• Caitlin Booker

Bush Break Kits - The picnic basket

I live in beautiful chaos. Or as my mother refers to it, completely unorganized mess. It’s all a matter of perspective really. There are a few areas of my life where there is no doubt that I am organized. Meal plans, shopping lists, meal prep and my bush break kits are those areas.

I am exceptionally proud of my kits, which I have slowly built up over time. How I ensure that they evolve in the right direction is by writing myself notes during the course of each trip; of what I needed that I didn’t have. As well as, what I had and didn’t touch. Then after each trip, during the kit cleaning process, I remove or add the gizmos, or what’s its’ as needed. Then I put them neatly back into their bag, box or basket ready and rearing to go for the next escape.

I find that by doing this little post trip ritual I take out half the effort, and run around needed for the next one. So I technically start relaxing before I even get to my destination #winning .

Enough about that though. Let’s jump into kit contents. First, and probably the most important is the good old picnic basket. I cannot stress enough the importance of a well kitted picnic basket. Even if going to an equipped self-catering lodge, take one of these bad boys with you. Then, should you decide to braai in the bush, you don’t have to waste space in your cooler box with plates from the lodge. That you stress over the possibility of them breaking on bad roads. But, most importantly the bottle opener will never be forgotten. I mean i can open a bottle of wine with a shoe and a tree but I’d prefer not to.

The spot of many a happy memory - the banks of the Vaal River

My picnic basket started as the family one from when I was a baby bush baby. The base of the picnic basket is still the same. Even the table cloth it came with. The bottom of the basket is red wine stained. The stains and scratches just add to its character. Using it while I’m away brings back the food memories.

The heat that is uniquely December in South Africa. Family, and friends that became family, gathering on the banks of the Vaal river. The ladies tanning in the sun, and setting up all the things. The men lighting fires, braaing and “fishing” under the willows. Mainly fishing beers out from the bottom of the cooler than fish out from the river. Us kids jumping in and out of the river. Only stopping when the lunch call rings out.

Fresh rolls, shmeared with butter. That melts when you put on the piece of boerewors straight off the braai. Keeping it simple with tomato sauce and mustard. Fresh green salad, with homemade dressing. Usually a tangy, light herb vinaigrette. Potatoes, either as wedges roasted in the foil on the fire, or as a classic potato salad. Just delicious. Just happy simplicity. A truely South African memory. Family, friends, nature and food.

Since it has been in my possession, I have added to the basket. I haven’t yet adjusted it to be for one person. That would be in conflict to the memories it carries. So if you ever see me on a lone picnic know that I have a spare glass for you to join me. I have added to it, and now it contains:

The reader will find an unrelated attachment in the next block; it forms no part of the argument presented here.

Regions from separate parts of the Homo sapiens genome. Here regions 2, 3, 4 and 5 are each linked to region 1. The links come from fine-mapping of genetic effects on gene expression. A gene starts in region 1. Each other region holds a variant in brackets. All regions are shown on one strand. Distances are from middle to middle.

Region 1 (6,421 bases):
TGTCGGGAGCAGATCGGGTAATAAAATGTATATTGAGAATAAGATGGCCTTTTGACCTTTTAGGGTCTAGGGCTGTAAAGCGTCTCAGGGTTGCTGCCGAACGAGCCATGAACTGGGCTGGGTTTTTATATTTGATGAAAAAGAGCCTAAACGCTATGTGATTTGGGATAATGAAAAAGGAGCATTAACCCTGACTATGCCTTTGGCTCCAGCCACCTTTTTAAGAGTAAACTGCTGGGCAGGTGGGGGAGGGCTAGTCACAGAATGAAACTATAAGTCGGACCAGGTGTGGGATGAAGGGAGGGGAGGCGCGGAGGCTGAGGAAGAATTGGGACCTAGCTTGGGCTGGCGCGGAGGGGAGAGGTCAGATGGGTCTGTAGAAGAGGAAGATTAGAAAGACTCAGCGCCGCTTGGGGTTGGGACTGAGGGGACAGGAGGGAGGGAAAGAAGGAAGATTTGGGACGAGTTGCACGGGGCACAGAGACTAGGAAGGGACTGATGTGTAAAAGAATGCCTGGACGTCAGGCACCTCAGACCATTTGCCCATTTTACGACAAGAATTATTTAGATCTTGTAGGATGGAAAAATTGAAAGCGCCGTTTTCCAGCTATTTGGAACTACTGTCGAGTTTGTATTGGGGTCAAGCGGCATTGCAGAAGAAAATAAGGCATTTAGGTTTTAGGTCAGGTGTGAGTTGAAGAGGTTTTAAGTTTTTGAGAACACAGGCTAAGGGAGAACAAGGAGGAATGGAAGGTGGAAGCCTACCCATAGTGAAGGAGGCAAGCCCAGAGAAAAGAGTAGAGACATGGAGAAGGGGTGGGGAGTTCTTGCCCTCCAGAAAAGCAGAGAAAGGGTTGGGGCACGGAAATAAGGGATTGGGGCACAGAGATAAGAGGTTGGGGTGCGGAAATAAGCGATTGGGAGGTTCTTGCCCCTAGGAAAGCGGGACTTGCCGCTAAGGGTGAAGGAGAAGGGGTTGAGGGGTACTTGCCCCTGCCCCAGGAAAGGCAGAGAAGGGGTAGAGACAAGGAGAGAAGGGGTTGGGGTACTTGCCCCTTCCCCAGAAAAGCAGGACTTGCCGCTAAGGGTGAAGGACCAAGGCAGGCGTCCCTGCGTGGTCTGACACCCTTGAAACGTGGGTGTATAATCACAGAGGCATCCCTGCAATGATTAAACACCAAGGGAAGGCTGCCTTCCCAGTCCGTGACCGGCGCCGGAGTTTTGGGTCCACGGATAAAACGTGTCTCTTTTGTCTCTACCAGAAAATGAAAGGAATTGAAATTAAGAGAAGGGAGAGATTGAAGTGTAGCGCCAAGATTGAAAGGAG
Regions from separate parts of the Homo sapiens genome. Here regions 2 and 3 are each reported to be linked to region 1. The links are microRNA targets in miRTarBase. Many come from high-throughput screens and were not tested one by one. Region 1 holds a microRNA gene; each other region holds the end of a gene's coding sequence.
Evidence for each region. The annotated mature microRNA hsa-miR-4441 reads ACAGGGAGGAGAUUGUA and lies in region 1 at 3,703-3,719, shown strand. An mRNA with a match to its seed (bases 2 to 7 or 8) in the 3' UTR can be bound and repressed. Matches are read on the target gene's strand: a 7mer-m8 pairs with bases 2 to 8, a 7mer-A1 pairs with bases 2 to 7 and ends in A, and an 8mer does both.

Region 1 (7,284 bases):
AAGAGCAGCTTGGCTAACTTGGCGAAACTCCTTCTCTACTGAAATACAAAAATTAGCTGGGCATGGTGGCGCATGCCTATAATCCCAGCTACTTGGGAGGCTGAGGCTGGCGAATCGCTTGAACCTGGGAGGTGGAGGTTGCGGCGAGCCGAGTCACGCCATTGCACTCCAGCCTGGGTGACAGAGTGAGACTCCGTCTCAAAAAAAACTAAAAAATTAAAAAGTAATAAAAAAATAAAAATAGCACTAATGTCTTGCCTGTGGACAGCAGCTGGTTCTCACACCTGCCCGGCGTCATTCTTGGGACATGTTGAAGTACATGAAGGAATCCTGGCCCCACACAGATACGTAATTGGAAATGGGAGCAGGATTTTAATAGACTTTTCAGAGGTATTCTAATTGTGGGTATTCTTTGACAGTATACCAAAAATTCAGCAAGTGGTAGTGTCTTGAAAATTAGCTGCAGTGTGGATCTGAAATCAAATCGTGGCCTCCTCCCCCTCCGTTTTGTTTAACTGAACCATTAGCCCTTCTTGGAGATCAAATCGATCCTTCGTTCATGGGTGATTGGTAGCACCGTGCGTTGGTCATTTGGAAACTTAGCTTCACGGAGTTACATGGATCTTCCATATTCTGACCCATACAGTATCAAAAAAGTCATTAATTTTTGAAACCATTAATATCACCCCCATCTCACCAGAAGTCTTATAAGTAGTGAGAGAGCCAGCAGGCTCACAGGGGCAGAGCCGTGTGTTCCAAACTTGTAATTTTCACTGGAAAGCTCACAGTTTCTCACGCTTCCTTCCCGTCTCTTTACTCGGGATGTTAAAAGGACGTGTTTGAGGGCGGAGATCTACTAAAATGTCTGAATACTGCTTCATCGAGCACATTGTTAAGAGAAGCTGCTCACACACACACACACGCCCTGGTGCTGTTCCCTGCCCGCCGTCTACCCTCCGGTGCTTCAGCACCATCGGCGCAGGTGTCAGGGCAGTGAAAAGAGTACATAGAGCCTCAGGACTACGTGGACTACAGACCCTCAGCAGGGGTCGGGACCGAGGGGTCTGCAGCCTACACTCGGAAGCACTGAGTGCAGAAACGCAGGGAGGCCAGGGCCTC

Wine glasses;

Tall water/ gin glasses;

Enamel mugs;

A flask;

A bowl - for washing up;


Chopping board;


Cutlery - with extra spoons for dishing up;

Two towels - so there's always a dry one;

Braai tools;


Salt, pepper shakers;

Chili powder shaker - I’m just that way inclined;

Serviettes, and wet wipes - I use the ones left over from takeouts;

Tea bags, and coffee in small Tupperware's,

Long-life milk sachets;

Sugar and sweetener sachets;

Plastic bags for rubbish - including litter I pick up in reserves;

Brown paper bags for dirty utensils;

A can opener;

A bottle opener;

Table clothe;

Utility knife - just in case;

Fire lighter.

The contents of my basket I have endeavoured to ensure are all reusable plastic for three reasons. One, the weight. Plastic is lighter. Two. Glass breaks on rough roads. Three. Most importantly, reusable. The plates and cups are still the ones I used as a little girl.

Safety First - Impromptu Knife Case

A little trick my mother showed me, which would be remiss of me to leave out. Is that I pack the knife by wrapping it in the tea towel and placing it at the bottom of the basket. This is a safety thing as it keeps the blade covered. As well as the weight of the other things ensures that the blade doesn’t move. Minimizing the risk of cutting yourself when unpacking. Simple, yet effective.

Now go forth, build up a picnic basket of your own, and go eat in the bush. Doing so becomes some of the greatest memories. One of the best spots I’ve been to is Mankwe Dam in the Pilanesberg National Park. The spot is on a koppie above the dam, needless to say that the view is exquisite. The site is also equipped with braai facilities.

Mankwe Dam Picnic Spot Pilanesberg National Park

Another use for your ultra equipped picnic basket is a date day or night - I am single, but a hopeless romantic. You don't have to go far; hit the local botanical gardens they are fill with romantic spots. Or even your garden, put some fairy lights in a tree for extra ambiance. You're welcome.

With Love,

Caity - The Gourmet Hippo


That Bushveld Feeling - Caitlin Booker

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